Many couples choose to have lawyers help them through mediation.  In fact, for reasons described below, we recommend some lawyer involvement in almost all cases.  However, as always, the choice is yours.  Here are ways that lawyers can help you find your best outcome.

Drafting (creating a document that you can send to the judge): Mediation, when successful, usually ends with a Mediation Memorandum that describes all of your agreements.  While this memorandum completes the mediation process, the next step is getting your agreement (and the divorce) approved by a Minnesota judge.  This means drafting a separate legal document to be filed with the court.  Under Minnesota rules, the mediator cannot draft that document.  Therefore, the final legal papers will need to either be drafted by one of the parties or by an attorney.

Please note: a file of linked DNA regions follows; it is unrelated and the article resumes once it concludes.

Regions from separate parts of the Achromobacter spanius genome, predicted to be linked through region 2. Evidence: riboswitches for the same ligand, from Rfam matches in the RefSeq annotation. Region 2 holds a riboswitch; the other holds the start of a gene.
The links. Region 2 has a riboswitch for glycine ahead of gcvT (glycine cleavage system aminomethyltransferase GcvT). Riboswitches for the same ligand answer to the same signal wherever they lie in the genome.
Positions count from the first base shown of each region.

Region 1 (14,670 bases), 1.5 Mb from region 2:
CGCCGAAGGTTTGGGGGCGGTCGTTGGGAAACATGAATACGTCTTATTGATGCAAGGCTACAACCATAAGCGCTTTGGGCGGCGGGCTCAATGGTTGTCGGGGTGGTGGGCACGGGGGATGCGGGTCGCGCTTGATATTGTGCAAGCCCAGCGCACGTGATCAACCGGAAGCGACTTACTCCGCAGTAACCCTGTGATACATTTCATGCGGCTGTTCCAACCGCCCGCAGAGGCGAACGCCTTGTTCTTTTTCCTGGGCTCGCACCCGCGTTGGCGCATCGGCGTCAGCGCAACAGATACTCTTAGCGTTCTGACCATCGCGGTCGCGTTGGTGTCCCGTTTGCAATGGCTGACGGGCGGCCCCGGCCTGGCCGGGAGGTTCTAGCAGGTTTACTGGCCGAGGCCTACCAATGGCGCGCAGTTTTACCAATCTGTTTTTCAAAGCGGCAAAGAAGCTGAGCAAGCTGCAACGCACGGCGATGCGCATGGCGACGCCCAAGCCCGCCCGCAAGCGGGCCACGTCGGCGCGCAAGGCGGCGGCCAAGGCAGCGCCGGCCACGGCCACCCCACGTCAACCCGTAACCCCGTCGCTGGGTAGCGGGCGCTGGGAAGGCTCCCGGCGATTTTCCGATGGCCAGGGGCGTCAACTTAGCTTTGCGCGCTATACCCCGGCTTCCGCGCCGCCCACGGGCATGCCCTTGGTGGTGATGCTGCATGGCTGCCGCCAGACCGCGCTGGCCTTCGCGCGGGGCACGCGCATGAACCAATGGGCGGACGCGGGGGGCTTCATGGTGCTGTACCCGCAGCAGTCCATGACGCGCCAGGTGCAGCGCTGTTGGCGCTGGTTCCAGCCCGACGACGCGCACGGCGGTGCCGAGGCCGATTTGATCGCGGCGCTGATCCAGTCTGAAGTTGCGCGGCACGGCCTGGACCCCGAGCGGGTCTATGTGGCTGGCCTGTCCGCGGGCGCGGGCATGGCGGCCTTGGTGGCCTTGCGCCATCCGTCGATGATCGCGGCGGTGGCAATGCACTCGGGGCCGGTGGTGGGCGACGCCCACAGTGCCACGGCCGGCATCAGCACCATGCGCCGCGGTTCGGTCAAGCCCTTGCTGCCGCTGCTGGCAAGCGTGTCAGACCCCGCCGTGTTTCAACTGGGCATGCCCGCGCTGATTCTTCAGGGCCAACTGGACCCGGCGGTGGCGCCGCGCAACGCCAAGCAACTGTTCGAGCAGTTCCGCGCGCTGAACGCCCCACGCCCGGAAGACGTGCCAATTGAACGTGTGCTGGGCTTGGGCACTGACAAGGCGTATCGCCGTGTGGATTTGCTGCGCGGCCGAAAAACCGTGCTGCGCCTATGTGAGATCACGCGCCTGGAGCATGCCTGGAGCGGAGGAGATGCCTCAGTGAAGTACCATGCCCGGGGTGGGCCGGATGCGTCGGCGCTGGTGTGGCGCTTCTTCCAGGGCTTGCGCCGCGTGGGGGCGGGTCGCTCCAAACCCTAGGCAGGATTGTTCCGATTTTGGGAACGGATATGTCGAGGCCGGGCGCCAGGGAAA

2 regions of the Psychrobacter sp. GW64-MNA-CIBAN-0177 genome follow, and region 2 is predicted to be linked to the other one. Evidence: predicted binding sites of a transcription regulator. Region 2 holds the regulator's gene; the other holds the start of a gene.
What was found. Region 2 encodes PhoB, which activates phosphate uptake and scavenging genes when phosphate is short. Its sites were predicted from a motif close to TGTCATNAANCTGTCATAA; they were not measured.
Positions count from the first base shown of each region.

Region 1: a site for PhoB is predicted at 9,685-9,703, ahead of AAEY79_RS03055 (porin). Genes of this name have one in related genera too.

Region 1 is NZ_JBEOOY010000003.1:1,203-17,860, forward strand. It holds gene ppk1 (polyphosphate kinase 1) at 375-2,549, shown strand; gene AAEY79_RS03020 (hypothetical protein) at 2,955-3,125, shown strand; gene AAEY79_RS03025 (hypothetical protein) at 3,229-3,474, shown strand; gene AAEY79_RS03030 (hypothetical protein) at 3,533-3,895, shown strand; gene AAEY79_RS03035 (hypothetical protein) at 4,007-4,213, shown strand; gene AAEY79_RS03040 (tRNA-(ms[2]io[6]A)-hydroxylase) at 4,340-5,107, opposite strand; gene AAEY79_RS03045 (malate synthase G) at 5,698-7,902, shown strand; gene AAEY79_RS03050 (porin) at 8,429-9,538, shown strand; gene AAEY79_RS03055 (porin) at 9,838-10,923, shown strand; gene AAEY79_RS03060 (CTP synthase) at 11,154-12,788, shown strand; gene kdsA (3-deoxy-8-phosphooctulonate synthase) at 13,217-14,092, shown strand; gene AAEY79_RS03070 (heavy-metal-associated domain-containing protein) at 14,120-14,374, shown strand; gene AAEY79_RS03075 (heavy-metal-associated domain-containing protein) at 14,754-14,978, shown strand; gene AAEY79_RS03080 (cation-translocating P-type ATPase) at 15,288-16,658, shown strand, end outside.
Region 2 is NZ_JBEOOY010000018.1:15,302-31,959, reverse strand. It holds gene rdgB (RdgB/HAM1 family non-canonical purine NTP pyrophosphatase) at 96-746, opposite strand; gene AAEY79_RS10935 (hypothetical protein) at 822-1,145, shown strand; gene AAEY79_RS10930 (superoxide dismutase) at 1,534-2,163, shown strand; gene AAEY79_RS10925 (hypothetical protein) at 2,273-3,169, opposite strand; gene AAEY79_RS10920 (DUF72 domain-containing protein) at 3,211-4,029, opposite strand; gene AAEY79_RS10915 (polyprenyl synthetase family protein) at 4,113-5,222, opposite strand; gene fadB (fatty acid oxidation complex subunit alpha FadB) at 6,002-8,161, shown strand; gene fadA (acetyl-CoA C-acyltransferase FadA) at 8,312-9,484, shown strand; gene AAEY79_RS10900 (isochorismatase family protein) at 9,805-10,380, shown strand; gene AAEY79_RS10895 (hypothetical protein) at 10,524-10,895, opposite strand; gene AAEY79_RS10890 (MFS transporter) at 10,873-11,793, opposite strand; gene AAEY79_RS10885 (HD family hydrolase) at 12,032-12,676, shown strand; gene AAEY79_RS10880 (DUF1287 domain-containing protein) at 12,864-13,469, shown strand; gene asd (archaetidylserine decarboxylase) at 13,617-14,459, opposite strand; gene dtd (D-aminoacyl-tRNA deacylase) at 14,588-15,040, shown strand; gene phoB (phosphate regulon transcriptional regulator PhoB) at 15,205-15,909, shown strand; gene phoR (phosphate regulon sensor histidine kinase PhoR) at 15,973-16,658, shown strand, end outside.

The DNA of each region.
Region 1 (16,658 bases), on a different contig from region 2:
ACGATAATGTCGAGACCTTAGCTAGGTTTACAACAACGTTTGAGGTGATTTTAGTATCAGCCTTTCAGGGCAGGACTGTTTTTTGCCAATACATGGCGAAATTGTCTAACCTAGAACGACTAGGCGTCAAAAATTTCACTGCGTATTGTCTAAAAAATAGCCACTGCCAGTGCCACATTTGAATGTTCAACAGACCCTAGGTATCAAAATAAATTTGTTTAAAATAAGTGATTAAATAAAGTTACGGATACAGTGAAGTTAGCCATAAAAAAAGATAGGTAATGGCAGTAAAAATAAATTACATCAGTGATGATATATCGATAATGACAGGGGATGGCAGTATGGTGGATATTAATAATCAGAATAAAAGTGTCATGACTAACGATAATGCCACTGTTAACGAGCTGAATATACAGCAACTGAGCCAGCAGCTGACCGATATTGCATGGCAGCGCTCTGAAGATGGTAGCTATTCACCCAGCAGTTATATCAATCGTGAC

For people that want to draft their own papers, the Minnesota Supreme Court and many of the local counties provide forms and other resources. In addition, our Mediation Memorandum will be prepared in a manner that makes it relatively easy to convert to a final legal document.  Consequently, it is possible for parties to prepare their own papers and an increasing number of people are choosing that option.

However, if your case involves minor children or significant financial issues, we strongly recommend that you consider having an attorney prepare the final papers.  The final documents that are submitted to the court could affect your lives, and the lives of your children, for many years.  Making sure that your paperwork accurately reflects your intentions could save you money, and anguish in the future.   It is important to know that you can find an attorney to draft your paperwork at a fairly minimal cost.  

Reviewing:  Even if the papers are drafted by your spouse, or your spouse’s attorney, it is almost always a good idea to have an attorney spend at least an hour or two reviewing the papers on your behalf to make sure that the final document accurately meets your expectations.  While there is often a fear that an attorney will take an aggressive stance or attempt to talk you out of an agreement, there are many attorneys who will simply guide you about your alternatives without putting pressure on you to change the agreement.